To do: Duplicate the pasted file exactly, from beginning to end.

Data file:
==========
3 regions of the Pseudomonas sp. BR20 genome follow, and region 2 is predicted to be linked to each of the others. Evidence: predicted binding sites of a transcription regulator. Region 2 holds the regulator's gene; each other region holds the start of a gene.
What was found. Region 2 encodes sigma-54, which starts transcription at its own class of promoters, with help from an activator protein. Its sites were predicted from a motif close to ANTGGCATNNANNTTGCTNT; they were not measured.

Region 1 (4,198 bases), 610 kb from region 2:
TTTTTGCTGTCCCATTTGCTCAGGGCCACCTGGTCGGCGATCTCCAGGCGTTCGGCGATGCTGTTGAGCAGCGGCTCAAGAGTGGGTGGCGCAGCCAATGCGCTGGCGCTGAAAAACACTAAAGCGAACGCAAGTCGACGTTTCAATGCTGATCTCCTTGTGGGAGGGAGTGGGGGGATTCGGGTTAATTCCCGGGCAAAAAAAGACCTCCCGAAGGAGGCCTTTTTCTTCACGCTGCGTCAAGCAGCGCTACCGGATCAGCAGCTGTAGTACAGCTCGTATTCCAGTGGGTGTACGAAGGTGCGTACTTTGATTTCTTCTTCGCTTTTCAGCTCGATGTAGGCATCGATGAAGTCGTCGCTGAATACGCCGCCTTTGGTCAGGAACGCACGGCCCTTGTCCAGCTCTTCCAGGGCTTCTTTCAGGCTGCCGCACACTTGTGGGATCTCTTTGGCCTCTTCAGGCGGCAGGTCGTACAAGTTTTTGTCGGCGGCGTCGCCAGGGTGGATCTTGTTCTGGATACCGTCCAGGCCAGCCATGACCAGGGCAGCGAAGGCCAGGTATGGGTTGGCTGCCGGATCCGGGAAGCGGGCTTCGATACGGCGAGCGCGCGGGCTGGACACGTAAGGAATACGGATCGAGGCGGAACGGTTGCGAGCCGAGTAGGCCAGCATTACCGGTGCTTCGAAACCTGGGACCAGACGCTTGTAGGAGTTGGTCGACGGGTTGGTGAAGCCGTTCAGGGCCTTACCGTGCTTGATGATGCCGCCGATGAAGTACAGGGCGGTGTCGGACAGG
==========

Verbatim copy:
3 regions of the Pseudomonas sp. BR20 genome follow, and region 2 is predicted to be linked to each of the others. Evidence: predicted binding sites of a transcription regulator. Region 2 holds the regulator's gene; each other region holds the start of a gene.
What was found. Region 2 encodes sigma-54, which starts transcription at its own class of promoters, with help from an activator protein. Its sites were predicted from a motif close to ANTGGCATNNANNTTGCTNT; they were not measured.

Region 1 (4,198 bases), 610 kb from region 2:
TTTTTGCTGTCCCATTTGCTCAGGGCCACCTGGTCGGCGATCTCCAGGCGTTCGGCGATGCTGTTGAGCAGCGGCTCAAGAGTGGGTGGCGCAGCCAATGCGCTGGCGCTGAAAAACACTAAAGCGAACGCAAGTCGACGTTTCAATGCTGATCTCCTTGTGGGAGGGAGTGGGGGGATTCGGGTTAATTCCCGGGCAAAAAAAGACCTCCCGAAGGAGGCCTTTTTCTTCACGCTGCGTCAAGCAGCGCTACCGGATCAGCAGCTGTAGTACAGCTCGTATTCCAGTGGGTGTACGAAGGTGCGTACTTTGATTTCTTCTTCGCTTTTCAGCTCGATGTAGGCATCGATGAAGTCGTCGCTGAATACGCCGCCTTTGGTCAGGAACGCACGGCCCTTGTCCAGCTCTTCCAGGGCTTCTTTCAGGCTGCCGCACACTTGTGGGATCTCTTTGGCCTCTTCAGGCGGCAGGTCGTACAAGTTTTTGTCGGCGGCGTCGCCAGGGTGGATCTTGTTCTGGATACCGTCCAGGCCAGCCATGACCAGGGCAGCGAAGGCCAGGTATGGGTTGGCTGCCGGATCCGGGAAGCGGGCTTCGATACGGCGAGCGCGCGGGCTGGACACGTAAGGAATACGGATCGAGGCGGAACGGTTGCGAGCCGAGTAGGCCAGCATTACCGGTGCTTCGAAACCTGGGACCAGACGCTTGTAGGAGTTGGTCGACGGGTTGGTGAAGCCGTTCAGGGCCTTACCGTGCTTGATGATGCCGCCGATGAAGTACAGGGCGGTGTCGGACAGG